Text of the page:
13 February 2006

The premiere article of Spanorama. The Cheat talks about being Bitter Expat and Happy Expat. What Expat are you?

To some extent, we all become Bitter Expat at some time. We are far from home; we miss people, places, customs, foods, and the thousand other tiny things that make all cultures distinct. "

I love this country.  I want to state this now and for the record because occasionally in this column I’ll write less than flattering things that may sound to the contrary.  I love this country, and that’s why I choose to live, work and play here.  No conditions.  No strings attached.  Period.

Having said that, real life in paradise can sometimes tarnish the glossy perfection that we like to imagine moving here entails.  Like every place Spain has its share of gutters and strikes, as living in different countries has taught me.  It has also taught me that more often than not the aggravations and annoyances of expats tend to focus on the cultural differences between their home and adoptive countries.  Stereotypes surface and inevitably become amplified as experiences (mostly of the negative variety) build up which can lead to expats acquiring a dim view of their new home.  The net result is the transformation of Happy Expat into Bitter Expat, a person who we have all known at some time or another.  This is the person who’s every gripe and grievance comes with a cultural tag, as in “it was typical Spanish service” or “…nothing Spanish works properly”,  which if untreated can lead to the all encompassing “its so Spanish” phraseology wherein the very noun itself becomes derogatory.

I have been Bitter Expat once.  I became so disenchanted by my life in Amsterdam that everything that made that city special and unique became synonymous in my head with bad feelings.  Needless to say, this is a poor way to deal with life’s challenges, and subsequently I missed out on a lot of good things that the culture had to offer, as I substituted little pet peeves and innocent cultural differences for my personal failures and problems.  Making a foreign city or entire country responsible for your unhappiness is a convenient exit strategy for many unhappy expats.  It is the first and very definite sign that an expat is ready to leave that country and go home, because they no longer show any interest in understanding the people or ideas surrounding them.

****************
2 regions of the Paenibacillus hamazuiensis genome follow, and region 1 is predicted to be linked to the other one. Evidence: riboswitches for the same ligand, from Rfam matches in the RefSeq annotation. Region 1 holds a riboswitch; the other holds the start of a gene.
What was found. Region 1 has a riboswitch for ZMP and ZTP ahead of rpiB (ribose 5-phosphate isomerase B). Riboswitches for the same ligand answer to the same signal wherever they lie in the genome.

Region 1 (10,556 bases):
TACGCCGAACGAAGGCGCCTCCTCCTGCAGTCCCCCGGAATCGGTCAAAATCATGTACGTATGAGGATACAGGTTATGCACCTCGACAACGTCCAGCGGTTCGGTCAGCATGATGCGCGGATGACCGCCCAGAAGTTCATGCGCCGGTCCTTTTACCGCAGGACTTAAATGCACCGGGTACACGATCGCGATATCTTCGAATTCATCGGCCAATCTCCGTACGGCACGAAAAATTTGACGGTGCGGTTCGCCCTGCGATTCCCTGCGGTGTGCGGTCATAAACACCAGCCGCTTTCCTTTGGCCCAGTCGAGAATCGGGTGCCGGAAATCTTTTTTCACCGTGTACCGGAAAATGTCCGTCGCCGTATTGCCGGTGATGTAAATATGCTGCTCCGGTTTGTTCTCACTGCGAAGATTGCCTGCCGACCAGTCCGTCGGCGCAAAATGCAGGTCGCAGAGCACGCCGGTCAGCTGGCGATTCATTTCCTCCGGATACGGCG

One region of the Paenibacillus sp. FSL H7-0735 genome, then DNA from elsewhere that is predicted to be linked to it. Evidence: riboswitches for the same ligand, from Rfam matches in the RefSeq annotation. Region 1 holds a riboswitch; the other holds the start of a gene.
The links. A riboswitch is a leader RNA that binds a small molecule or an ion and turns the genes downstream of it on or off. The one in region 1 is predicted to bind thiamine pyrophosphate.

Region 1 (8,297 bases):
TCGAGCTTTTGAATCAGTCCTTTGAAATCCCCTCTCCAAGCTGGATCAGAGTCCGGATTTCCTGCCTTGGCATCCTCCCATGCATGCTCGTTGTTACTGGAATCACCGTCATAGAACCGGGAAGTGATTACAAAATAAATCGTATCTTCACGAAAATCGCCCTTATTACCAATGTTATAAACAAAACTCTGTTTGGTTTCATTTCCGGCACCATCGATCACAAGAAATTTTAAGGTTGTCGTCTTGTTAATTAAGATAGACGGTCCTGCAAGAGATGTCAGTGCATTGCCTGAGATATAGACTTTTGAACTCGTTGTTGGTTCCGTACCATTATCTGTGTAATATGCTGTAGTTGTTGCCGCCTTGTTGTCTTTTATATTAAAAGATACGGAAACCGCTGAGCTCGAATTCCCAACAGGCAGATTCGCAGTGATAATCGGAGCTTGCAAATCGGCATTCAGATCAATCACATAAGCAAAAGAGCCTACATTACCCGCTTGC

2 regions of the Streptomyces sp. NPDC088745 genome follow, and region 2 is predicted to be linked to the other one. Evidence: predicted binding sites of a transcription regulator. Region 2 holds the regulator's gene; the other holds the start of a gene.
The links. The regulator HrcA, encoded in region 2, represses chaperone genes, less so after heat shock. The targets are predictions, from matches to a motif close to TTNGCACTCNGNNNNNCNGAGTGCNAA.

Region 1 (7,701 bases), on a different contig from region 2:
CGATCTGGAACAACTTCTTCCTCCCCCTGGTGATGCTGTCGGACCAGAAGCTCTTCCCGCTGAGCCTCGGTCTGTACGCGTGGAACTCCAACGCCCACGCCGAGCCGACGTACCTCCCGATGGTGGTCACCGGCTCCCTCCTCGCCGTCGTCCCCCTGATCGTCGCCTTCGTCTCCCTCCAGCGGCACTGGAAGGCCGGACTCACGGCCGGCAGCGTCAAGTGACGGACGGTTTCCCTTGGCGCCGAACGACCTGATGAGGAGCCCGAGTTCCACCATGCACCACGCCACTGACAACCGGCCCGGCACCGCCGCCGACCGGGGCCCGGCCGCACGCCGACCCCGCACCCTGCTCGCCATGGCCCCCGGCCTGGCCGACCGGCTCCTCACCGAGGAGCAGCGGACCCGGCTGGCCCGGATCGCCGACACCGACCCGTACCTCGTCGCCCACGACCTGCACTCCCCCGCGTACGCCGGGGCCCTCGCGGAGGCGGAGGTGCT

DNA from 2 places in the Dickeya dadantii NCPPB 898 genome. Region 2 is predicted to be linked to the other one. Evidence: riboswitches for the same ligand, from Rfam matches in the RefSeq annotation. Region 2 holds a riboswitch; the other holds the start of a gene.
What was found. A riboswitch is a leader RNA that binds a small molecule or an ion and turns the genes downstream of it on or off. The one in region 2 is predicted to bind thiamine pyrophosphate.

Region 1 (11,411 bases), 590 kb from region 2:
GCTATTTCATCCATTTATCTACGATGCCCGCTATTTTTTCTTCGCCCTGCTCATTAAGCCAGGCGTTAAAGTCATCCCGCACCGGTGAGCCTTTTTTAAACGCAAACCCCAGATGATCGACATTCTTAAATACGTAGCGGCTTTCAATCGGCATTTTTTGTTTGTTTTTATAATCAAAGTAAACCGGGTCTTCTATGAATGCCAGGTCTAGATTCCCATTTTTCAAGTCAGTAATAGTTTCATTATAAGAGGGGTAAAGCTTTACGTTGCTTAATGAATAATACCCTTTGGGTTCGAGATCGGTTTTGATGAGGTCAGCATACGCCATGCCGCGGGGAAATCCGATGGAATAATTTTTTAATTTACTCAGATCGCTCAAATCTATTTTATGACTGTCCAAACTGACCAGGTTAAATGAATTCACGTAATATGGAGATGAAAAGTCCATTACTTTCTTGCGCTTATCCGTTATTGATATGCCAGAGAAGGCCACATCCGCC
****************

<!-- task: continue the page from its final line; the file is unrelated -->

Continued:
To some extent, we all become Bitter Expat at some time.  We are far from home; we miss people, places, customs, foods, and the thousand other tiny things that make all cultures distinct.  But always remember why you came here, and remember that no one likes to be pigeon-holed, culturally stereotyped, and labelled, particularly when it’s not a pretty label.  We are guests in this country, and like it or not, we have to accept that guest rules apply.  If you don’t like the party, you get up and go home.  You don’t try to wreck it for everybody else (especially not the hosts) by bitching.

Here I am, living what I think is a near-idyllic life in a great country.  I came here after considerable research and the benefit of dozens of business trips that allowed me to acclimatize to the culture and to get to know some people and places on an intimate level, before committing to moving here and changing my life. Not everyone does this.  Some come down on a whim, others for work, or love, or end up here by chance.  Whatever your reason, you’ll love it here.  Come on in, the water’s just fine. Just remember all the wonderful things you enjoy are always here, even when the train is late or the tapas are particularly bad.  It’s all part and parcel with being Happy Expat.

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